TRUTH: “There’s lots of anti-porn hysteria in our culture, and, in truth, more men are masturbating to porn than in years gone by,” Kerner said. “But there’s been no good legitimate study to demonstrate that porn somehow messes with one’s neurochemistry leading to E.D.”
“When this happens, many guys will wonder if it has something to do with watching too much porn, and these anxieties are fueled by a porn-negative media that promulgates the idea of porn addiction,” he said.
“Anxiety is the enemy of erections of for many men, and there are lots of things that can give a guy performance anxiety: lack of experience, first sex nerves with someone, lack of genital self-esteem, the traumatic memory of a previous bout of E.D., pressure to perform, and yes, perhaps, comparing oneself to the performers in porn,” he said. “But is porn causing the E.D.? No. Is porn messing with brain chemistry? No. Anxiety is. Eliminating porn doesn’t eliminate the anxiety.”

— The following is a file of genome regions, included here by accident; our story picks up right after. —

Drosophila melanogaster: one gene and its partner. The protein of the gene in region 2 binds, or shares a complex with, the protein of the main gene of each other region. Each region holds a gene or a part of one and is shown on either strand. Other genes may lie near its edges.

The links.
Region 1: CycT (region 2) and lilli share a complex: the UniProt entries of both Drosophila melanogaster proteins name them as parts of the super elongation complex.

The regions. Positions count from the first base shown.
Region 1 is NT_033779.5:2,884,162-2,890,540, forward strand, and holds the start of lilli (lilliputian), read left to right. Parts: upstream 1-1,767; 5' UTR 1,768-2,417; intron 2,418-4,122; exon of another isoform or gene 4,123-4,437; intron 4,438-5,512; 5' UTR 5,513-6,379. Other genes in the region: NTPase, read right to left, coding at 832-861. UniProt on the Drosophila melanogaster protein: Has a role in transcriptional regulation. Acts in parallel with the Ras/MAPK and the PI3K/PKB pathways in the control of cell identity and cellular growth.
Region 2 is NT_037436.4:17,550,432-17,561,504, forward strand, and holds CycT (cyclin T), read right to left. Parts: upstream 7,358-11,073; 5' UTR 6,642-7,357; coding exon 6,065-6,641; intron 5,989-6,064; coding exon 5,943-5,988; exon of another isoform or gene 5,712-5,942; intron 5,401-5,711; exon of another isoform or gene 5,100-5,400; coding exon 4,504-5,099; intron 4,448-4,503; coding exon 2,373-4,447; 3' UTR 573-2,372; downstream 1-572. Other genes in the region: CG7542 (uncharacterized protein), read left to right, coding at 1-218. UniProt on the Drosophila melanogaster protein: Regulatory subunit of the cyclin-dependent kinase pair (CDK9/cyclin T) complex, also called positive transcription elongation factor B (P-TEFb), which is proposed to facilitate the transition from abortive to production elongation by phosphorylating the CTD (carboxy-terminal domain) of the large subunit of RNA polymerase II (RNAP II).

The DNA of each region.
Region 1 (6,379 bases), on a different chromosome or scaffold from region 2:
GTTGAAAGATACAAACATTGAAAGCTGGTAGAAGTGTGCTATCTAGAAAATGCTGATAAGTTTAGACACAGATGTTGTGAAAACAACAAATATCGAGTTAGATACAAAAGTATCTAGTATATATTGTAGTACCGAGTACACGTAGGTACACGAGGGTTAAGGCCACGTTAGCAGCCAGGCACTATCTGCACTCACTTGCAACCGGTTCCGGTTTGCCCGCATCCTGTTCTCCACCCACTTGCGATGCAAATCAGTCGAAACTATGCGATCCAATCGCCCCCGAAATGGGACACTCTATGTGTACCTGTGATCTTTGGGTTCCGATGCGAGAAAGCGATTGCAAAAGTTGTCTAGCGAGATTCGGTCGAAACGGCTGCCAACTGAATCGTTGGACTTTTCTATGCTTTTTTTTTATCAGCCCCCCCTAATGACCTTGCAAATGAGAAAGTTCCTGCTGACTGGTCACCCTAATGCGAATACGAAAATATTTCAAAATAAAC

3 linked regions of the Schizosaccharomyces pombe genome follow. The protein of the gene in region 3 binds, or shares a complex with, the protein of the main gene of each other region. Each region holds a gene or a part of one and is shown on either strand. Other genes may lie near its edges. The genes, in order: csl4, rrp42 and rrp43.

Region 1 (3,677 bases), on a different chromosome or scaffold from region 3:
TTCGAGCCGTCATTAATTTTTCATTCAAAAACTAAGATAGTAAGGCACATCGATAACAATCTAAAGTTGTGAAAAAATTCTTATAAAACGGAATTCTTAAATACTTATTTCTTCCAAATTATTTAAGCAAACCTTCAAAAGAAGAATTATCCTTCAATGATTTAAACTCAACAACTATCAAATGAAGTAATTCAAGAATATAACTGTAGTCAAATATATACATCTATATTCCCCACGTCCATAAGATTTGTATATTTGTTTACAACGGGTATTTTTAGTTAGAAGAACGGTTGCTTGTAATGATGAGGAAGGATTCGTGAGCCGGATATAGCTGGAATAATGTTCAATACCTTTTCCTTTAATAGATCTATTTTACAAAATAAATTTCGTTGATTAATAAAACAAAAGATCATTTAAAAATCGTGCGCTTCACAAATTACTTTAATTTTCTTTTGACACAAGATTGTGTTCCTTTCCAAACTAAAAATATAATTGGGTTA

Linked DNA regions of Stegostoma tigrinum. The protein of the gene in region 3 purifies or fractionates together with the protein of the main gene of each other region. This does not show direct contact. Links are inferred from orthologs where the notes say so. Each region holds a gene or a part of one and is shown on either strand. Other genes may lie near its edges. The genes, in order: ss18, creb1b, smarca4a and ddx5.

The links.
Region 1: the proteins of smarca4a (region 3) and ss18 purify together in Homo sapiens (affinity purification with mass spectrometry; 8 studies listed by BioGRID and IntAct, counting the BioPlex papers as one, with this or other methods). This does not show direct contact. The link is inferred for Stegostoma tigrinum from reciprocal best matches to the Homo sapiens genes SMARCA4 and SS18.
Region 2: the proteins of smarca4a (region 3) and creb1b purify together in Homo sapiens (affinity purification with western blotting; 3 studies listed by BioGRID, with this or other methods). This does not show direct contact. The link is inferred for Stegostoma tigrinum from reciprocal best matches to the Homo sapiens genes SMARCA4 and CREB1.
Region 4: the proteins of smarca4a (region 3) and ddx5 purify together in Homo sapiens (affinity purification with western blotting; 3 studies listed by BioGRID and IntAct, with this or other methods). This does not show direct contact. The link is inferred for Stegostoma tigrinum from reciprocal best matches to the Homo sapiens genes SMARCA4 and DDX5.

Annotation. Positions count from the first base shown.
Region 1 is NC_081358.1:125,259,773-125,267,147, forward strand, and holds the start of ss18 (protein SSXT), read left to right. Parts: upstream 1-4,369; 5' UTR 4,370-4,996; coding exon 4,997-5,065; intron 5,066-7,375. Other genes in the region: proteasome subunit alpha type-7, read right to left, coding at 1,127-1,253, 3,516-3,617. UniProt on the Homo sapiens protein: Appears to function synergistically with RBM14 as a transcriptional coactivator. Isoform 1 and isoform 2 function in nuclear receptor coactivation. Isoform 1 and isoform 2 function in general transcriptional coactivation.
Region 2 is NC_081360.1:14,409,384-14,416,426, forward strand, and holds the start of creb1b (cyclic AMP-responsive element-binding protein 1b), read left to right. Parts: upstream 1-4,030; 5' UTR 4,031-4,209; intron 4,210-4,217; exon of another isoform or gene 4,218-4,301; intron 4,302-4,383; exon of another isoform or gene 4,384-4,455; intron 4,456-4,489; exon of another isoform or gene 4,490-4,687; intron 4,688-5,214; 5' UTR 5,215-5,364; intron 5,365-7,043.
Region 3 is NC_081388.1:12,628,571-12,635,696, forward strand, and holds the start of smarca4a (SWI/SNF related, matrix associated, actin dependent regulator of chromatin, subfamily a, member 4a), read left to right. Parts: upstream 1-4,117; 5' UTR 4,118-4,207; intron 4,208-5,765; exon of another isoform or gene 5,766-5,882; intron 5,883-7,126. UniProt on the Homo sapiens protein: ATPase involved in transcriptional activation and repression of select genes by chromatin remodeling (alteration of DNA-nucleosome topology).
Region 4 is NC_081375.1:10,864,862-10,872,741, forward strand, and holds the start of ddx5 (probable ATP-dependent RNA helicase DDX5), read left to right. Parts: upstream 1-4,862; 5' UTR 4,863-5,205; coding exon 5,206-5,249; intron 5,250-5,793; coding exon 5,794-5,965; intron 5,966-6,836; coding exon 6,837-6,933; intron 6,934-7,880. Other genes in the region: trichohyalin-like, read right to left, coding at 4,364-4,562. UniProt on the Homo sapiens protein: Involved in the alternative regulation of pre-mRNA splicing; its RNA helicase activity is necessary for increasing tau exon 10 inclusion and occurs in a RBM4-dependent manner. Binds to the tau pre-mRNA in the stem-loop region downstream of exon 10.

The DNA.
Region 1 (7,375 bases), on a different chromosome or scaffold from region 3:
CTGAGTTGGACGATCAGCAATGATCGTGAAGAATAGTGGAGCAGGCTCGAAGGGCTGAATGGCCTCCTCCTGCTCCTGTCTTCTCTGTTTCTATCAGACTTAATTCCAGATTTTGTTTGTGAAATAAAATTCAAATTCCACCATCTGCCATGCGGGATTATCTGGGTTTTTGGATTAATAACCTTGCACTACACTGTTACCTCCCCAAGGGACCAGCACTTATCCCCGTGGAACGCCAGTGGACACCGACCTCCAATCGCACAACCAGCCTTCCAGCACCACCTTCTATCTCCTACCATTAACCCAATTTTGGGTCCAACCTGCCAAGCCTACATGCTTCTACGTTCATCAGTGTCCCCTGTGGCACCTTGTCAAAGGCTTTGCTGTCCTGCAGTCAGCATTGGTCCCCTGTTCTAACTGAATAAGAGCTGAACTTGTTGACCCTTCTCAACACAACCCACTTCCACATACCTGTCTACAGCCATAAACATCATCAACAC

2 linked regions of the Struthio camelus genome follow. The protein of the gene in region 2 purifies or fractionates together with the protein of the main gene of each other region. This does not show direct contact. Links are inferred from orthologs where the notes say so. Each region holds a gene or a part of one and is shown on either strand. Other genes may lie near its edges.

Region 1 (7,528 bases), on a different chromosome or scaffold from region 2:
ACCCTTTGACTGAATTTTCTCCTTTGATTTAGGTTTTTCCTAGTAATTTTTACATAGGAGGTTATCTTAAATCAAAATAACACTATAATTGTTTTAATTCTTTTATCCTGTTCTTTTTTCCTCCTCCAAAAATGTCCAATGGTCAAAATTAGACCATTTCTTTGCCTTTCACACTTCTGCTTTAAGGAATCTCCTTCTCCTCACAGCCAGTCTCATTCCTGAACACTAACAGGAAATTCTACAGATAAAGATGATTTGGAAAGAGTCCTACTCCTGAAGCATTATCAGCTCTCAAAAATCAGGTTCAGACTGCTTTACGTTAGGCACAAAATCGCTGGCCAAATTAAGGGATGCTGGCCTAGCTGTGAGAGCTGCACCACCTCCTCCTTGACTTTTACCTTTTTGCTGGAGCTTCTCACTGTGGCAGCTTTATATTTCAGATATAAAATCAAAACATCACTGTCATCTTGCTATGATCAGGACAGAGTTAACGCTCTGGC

TRUTH: If the mega-popularity of “50 Shades of Grey” (though problematic in some regards) is any indication, kink is no longer a niche community relegated to the dark corners of the internet. Spanking, role-playing and bondage are all common types of kink — which is defined as a sexual activity or desire outside of the conventional (read: vanilla) appetite.
“Kinkiness is becoming more and more mainstream, which eases the shame and isolation kinky folks experienced in the past,” said Jesse Kahn, therapist and director of The Gender & Sexuality Therapy Collective. “Not only are more people kinky, but folks are starting to realize that their sex life already incorporates kinky elements.”